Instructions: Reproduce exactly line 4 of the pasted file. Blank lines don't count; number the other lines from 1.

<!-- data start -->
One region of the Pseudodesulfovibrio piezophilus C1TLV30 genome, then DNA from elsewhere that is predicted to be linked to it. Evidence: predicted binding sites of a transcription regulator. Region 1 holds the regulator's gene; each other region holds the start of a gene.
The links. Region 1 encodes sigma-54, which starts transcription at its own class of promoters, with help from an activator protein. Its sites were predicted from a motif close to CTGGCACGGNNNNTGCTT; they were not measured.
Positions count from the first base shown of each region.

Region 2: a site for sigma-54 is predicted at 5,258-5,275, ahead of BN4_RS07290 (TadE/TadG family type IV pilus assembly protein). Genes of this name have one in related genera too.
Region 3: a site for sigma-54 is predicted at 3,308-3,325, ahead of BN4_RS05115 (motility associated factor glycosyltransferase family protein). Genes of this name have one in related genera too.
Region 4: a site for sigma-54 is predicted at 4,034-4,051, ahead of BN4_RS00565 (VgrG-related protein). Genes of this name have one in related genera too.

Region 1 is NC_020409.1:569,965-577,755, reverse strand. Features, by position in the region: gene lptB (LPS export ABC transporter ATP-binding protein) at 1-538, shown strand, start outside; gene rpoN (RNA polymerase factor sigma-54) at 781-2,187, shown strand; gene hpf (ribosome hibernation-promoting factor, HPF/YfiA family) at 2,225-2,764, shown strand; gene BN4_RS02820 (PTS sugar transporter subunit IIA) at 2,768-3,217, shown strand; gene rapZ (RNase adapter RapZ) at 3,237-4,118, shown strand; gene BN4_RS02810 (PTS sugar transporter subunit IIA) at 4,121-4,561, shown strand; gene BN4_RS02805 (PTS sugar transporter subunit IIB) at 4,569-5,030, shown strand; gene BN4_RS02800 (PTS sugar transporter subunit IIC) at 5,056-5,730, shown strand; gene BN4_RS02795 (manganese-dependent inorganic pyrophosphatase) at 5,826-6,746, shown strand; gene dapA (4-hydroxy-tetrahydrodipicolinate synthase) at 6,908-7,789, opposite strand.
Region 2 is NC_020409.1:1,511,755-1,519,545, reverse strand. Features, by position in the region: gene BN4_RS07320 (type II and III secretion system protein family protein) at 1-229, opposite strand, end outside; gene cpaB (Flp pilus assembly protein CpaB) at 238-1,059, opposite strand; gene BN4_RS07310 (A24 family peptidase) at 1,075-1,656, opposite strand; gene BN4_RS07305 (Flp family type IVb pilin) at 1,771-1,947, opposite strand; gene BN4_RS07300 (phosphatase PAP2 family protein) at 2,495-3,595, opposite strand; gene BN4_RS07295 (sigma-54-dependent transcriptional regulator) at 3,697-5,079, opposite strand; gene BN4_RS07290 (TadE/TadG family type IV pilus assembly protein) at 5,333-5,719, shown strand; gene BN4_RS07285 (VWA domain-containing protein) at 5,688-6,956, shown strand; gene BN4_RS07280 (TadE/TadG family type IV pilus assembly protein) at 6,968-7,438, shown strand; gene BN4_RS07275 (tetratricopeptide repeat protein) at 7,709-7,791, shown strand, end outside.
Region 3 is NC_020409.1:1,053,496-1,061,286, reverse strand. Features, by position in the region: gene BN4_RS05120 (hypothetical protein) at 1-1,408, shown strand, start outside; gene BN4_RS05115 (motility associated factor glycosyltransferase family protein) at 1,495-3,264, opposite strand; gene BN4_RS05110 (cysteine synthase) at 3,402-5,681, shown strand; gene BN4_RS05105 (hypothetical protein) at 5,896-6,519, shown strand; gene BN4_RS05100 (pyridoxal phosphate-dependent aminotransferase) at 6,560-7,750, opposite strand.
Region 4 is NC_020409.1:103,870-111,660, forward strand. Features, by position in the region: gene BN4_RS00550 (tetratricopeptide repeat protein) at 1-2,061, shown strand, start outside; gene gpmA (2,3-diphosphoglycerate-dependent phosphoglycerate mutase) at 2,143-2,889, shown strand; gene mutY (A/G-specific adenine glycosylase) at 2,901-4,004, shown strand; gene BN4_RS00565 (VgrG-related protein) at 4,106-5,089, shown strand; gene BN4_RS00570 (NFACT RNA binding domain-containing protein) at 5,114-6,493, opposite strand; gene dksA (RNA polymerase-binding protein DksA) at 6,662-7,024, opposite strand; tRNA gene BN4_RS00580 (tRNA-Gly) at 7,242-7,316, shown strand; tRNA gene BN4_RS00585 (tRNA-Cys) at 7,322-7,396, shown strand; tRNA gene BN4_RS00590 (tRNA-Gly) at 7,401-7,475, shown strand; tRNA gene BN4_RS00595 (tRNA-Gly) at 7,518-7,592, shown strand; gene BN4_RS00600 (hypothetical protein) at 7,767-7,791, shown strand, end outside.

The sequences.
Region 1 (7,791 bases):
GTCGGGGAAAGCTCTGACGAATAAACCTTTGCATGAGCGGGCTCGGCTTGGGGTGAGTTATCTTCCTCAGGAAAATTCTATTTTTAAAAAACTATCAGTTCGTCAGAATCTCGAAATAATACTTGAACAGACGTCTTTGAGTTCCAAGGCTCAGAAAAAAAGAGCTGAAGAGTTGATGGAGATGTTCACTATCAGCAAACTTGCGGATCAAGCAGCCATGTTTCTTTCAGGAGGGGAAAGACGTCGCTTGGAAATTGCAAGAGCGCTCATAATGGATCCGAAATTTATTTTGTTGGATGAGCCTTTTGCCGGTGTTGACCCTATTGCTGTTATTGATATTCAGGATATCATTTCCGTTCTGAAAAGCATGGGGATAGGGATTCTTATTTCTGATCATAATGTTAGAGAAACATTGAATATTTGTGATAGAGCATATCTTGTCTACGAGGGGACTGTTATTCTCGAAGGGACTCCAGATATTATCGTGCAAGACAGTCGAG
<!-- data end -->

Region 2: a site for sigma-54 is predicted at 5,258-5,275, ahead of BN4_RS07290 (TadE/TadG family type IV pilus assembly protein). Genes of this name have one in related genera too.